China promotes ‘revenge travel’ to boost economy after Covid lockdowns

Meghann Showers

Video: Japan to open to more travellers (Sky News Australia) Japan to open to more travellers Click to expand UP NEXT Millions of Chinese people are travelling across the country in a bout of “revenge tourism” after almost a year of quarantines, lockdowns and restrictions on their movement. © Provided […]

Video: Japan to open to more travellers (Sky News Australia)

Japan to open to more travellers

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UP NEXT

Millions of Chinese people are travelling across the country in a bout of “revenge tourism” after almost a year of quarantines, lockdowns and restrictions on their movement.



a group of people around each other: Photograph: China News Service/Getty Images


© Provided by The Guardian
Photograph: China News Service/Getty Images

China’s ministry of culture and tourism expects around 550 million residents will make trips within the country during the eight-day public holiday marking both the mid-autumn festival and China’s national day.

Photos posted on social media on Tuesday, the first day of the national holiday, showed tourist spots crowded with visitors and train stations busy with harried passengers. On forums, internet users complained that hotels and tickets for tourist sites were sold out or that traffic had made it impossible to move. “Congestion is unavoidable,” one commentator said on Weibo. “It’s best to stay home.”



a group of people taking a selfie: Watch the flag-raising ceremony at Tiananmen Square on 1 October, the start of the Golden Week holiday.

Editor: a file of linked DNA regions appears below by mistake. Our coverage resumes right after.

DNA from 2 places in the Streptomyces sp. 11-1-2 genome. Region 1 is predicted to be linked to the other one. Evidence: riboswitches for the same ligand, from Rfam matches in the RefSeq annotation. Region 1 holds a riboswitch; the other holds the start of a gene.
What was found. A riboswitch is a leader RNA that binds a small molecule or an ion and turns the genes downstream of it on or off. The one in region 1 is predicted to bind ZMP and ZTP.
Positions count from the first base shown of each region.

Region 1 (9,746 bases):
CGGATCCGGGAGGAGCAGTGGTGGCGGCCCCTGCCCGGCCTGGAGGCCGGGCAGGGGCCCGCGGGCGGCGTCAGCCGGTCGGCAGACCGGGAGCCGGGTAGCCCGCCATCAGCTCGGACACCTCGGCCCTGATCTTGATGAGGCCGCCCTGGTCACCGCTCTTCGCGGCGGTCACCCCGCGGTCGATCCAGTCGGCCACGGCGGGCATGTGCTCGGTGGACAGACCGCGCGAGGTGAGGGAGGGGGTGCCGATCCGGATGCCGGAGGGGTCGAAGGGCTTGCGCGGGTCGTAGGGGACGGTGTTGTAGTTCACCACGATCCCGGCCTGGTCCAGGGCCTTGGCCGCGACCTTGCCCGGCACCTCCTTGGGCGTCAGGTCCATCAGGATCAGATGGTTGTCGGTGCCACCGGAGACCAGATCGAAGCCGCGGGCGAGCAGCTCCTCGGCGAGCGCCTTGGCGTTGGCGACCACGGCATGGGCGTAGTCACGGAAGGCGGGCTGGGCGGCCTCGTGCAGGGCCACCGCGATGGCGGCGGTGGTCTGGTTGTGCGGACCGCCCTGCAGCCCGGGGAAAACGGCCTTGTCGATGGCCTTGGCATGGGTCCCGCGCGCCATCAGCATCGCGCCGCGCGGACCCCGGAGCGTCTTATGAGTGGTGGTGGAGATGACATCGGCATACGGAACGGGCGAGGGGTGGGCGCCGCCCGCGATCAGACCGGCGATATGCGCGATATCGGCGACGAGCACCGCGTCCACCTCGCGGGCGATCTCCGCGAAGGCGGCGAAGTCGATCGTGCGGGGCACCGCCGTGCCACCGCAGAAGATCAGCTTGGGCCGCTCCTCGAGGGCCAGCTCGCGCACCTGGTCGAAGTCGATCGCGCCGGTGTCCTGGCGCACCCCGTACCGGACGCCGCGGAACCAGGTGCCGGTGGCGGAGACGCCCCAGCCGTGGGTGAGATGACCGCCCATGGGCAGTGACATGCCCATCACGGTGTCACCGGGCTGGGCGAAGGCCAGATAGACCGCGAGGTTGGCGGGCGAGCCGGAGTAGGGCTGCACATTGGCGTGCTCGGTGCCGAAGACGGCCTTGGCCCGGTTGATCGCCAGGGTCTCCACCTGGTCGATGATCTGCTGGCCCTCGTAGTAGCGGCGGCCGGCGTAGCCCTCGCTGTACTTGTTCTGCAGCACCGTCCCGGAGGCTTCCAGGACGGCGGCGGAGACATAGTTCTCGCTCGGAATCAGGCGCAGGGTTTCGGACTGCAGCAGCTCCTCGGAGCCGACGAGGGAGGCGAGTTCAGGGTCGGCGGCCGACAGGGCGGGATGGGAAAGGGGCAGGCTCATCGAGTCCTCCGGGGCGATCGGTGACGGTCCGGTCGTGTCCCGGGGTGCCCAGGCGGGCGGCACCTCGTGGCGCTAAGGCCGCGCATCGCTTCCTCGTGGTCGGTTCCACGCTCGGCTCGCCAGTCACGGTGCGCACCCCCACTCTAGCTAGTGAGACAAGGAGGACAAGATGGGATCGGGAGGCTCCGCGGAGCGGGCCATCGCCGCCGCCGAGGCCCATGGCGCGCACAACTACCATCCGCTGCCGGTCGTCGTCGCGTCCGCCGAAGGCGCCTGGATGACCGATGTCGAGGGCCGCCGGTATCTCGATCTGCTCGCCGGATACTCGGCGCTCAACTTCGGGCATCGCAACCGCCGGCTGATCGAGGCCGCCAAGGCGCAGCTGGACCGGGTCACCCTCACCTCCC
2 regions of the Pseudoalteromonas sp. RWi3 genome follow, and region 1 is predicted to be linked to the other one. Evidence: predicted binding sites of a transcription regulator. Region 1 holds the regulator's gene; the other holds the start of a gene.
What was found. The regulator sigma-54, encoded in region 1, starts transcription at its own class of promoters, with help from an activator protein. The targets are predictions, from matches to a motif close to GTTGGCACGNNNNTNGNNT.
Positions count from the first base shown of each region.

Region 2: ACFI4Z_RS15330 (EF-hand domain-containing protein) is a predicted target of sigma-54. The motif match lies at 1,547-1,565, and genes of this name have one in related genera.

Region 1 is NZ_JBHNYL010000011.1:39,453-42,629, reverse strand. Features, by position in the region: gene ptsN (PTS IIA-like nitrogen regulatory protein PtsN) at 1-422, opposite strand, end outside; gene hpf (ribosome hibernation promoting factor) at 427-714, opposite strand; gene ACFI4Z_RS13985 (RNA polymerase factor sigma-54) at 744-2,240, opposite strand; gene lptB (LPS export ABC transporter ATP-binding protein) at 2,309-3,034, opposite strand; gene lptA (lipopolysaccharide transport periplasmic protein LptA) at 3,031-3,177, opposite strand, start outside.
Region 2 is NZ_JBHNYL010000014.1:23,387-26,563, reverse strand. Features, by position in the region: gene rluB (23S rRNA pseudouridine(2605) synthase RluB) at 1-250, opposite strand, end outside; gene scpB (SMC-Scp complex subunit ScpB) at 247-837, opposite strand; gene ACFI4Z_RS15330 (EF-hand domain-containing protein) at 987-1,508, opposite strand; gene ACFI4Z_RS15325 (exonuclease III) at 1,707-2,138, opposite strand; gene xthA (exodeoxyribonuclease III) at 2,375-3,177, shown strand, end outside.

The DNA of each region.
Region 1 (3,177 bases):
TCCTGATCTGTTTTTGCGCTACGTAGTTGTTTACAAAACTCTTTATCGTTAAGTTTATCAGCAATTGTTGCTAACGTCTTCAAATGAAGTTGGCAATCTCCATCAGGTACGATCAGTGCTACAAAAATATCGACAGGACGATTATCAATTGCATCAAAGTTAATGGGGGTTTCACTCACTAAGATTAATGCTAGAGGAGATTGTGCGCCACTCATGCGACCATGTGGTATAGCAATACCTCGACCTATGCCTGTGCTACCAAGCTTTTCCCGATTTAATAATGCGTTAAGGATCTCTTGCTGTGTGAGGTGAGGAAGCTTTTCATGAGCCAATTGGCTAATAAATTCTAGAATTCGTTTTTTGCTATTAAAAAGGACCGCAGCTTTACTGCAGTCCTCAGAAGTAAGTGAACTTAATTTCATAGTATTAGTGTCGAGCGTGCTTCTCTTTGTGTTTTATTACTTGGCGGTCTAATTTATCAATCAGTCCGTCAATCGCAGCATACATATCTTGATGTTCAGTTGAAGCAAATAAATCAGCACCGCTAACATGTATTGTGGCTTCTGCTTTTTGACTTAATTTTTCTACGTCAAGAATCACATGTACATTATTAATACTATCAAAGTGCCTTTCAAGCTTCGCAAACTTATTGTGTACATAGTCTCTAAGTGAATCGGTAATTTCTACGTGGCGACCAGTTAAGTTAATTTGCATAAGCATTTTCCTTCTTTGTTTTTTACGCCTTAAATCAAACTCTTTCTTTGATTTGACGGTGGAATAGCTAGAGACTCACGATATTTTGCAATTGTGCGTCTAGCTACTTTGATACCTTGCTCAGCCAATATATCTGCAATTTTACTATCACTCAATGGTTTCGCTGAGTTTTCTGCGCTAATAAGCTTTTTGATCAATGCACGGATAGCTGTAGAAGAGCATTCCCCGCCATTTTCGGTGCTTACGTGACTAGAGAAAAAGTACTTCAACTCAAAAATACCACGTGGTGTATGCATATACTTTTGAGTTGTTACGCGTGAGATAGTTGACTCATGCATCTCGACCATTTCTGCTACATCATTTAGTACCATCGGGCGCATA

© Photograph: China News Service/Getty Images
Watch the flag-raising ceremony at Tiananmen Square on 1 October, the start of the Golden Week holiday.

Hotel bookings for popular destinations like Dali and Lijiang in Yunnan province or Sanya in Hainan, an island in the south, doubled according to the travel booking site Qunar. Travel sites have fought for customers with discounts while airlines have added new routes to meet demand. More than 500 scenic locations across the country are giving free admission or discounts to visitors.

Officials are keen to encourage this pent-up demand, described by state media as “revenge tourism” or “revenge travel” during the annual public holiday known as Golden Week, traditionally a prime time for travel and spending. Spending during the next eight days will be a key indicator of China’s economic recovery from the Covid-19 pandemic.

The state-run newspaper Economic Information Daily described this year’ holiday as a “critical battle” for the tourism industry. Commentators say it marks the beginning of “revenge spending” by Chinese consumers.

“After more than half a year of prevention work and epidemic control, the holidays will see a truly ‘national movement,’ Xu Xiaolei, manager of marketing at a travel operator called CYTS Tours, told the state-run Global Times.



a group of people standing in front of a crowd: Watch the flag-raising ceremony at Tiananmen Square in Beijing. Photograph: Lintao Zhang/Getty


© Provided by The Guardian
Watch the flag-raising ceremony at Tiananmen Square in Beijing. Photograph: Lintao Zhang/Getty

Officials have pinned their hopes of economic recovery on Chinese consumers, part of the “dual circulation” policy promoted by Chinese leader Xi Jinping as a way to insulate the country from trade disputes and other external risks.

While China has largely contained the virus with no new locally transmitted cases in almost two months, the effects of months of paralysis still linger, with many residents short on cash or out of work.

The volume of domestic tourism that officials anticipate for this year’s Golden Week still falls short of last year, when almost 800 million people travelled across the country. Some residents said they would not be going anywhere. On Weibo, one user said: “I also want to revenge [travel] but I have no money.”

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